New research has indicated that postmenopausal women taking hormone replacement therapy (HRT) have a higher risk of developing urinary incontinence. Also, the longer the women in the study took the hormones, the more likely they were to become incontinent, according to findings presented at a recent meeting of the Ameri-can College of Obstetricians and Gynecologists.
In the study, researchers followed 1228 women with an average age of 66. The women were included because they had heart disease, and they had not experienced incontinence before the study. Of the total, 607 took estrogen/progestin combination therapy and 621 took a placebo for an average of 4 years. After 1 year of treatment, the women taking HRT were almost 2 times as likely to report weekly episodes of urge incontinence, and more than 3 times as likely to experience weekly occurrences of stress incontinence. After 4 years, the risk of recurring incontinence increased by >3-fold for urge incontinence and ~5-fold for stress incontinence.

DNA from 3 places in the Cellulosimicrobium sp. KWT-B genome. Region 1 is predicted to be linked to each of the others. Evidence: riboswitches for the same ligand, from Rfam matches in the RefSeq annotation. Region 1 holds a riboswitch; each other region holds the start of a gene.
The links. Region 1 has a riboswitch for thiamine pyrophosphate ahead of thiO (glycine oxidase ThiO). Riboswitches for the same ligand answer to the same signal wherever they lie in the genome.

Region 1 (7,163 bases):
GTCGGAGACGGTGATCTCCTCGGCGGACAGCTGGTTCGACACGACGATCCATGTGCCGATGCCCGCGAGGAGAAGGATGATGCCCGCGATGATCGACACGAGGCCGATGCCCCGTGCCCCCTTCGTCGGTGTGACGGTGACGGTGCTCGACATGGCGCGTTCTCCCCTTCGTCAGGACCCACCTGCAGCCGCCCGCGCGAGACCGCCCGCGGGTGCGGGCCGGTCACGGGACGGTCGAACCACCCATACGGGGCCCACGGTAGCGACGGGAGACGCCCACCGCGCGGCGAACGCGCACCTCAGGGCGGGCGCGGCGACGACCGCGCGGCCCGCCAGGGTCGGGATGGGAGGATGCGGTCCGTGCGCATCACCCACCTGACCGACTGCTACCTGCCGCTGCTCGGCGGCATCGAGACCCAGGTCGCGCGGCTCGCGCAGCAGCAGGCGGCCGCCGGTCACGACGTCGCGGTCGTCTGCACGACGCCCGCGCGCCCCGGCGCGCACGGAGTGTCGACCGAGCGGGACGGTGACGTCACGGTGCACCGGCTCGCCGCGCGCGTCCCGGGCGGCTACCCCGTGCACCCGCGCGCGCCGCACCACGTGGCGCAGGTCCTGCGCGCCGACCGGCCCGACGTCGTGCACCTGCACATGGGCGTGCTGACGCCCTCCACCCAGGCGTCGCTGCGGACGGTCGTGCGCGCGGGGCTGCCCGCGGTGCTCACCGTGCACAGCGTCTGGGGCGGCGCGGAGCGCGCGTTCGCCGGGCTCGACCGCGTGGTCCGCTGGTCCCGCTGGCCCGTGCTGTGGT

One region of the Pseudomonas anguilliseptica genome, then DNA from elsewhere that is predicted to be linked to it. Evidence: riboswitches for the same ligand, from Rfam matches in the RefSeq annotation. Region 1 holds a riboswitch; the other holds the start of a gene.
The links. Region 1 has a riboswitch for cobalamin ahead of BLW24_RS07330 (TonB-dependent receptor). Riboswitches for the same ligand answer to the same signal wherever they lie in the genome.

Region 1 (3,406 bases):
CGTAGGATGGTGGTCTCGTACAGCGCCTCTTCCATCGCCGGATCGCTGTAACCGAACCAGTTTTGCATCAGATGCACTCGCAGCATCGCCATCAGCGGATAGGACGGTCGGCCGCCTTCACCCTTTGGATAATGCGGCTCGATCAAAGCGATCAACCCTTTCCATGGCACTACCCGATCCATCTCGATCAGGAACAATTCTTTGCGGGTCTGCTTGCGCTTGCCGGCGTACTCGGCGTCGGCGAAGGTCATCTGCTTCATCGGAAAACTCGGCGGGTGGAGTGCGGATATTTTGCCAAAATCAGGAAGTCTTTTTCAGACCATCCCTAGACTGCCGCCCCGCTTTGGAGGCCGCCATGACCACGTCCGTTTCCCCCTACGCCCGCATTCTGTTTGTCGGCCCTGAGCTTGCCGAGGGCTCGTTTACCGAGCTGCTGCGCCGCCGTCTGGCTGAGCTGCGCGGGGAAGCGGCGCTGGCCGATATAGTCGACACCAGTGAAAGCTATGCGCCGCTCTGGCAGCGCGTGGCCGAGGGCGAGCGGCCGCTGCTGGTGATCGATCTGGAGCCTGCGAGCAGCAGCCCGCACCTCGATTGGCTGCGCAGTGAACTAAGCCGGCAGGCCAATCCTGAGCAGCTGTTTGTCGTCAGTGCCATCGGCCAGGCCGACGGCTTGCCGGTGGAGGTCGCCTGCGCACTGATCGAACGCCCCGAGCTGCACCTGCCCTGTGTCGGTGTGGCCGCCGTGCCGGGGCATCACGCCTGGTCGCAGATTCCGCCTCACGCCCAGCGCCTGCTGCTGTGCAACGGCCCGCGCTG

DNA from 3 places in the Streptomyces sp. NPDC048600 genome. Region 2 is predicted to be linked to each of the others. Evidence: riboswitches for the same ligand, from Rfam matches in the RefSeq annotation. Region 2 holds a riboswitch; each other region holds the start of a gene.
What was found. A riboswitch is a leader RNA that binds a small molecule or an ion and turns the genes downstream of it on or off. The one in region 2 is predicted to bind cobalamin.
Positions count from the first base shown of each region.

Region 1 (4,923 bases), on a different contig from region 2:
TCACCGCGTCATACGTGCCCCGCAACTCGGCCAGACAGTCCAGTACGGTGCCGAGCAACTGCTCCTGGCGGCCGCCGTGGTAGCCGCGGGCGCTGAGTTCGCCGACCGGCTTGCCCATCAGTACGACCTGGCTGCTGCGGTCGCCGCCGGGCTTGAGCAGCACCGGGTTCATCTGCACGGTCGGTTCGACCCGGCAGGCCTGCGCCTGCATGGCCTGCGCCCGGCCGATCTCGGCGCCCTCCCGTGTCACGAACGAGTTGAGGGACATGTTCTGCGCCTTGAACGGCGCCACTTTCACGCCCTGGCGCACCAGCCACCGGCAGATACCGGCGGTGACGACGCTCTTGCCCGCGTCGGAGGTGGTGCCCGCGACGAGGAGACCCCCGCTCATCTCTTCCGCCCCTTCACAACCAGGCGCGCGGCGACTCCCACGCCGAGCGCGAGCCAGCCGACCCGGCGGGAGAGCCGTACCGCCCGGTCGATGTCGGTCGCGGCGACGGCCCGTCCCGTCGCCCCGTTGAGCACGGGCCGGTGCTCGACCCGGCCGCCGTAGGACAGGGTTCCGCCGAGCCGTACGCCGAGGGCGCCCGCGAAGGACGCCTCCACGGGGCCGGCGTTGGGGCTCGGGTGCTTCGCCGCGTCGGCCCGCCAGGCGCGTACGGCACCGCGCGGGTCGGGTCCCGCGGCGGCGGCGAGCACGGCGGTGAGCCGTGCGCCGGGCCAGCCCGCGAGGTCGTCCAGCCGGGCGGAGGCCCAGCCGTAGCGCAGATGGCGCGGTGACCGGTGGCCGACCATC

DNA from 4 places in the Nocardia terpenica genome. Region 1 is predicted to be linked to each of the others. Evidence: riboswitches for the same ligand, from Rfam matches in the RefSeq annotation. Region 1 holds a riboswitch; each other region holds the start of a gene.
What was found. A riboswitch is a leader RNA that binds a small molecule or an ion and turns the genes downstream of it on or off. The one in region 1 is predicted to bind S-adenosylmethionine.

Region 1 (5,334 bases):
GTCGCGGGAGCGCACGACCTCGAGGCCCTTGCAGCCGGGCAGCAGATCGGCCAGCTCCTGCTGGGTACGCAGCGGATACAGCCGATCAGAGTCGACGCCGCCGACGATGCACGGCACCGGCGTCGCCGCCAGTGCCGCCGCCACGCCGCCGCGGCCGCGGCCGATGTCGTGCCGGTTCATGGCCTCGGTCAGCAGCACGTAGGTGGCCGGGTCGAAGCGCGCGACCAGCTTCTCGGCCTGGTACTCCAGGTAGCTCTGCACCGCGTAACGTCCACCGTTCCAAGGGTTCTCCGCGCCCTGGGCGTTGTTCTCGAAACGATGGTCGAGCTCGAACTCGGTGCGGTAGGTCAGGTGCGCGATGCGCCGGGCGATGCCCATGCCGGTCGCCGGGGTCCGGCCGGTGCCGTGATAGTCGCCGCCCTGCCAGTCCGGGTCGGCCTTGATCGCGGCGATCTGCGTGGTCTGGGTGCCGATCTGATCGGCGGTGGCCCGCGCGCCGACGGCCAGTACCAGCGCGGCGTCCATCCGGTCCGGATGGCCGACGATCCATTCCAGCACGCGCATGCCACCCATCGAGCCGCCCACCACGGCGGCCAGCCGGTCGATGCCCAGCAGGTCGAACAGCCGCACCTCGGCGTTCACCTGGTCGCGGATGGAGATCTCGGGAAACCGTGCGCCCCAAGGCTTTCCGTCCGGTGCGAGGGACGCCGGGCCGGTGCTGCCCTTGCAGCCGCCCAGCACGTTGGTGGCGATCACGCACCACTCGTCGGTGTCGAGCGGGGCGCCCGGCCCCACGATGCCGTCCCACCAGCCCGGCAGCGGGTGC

Although the annual HIV diagnosis rate between 2010 and 2014 decreased for black individuals by 16.2%, blacks remain disproportionately affected by HIV/AIDS.
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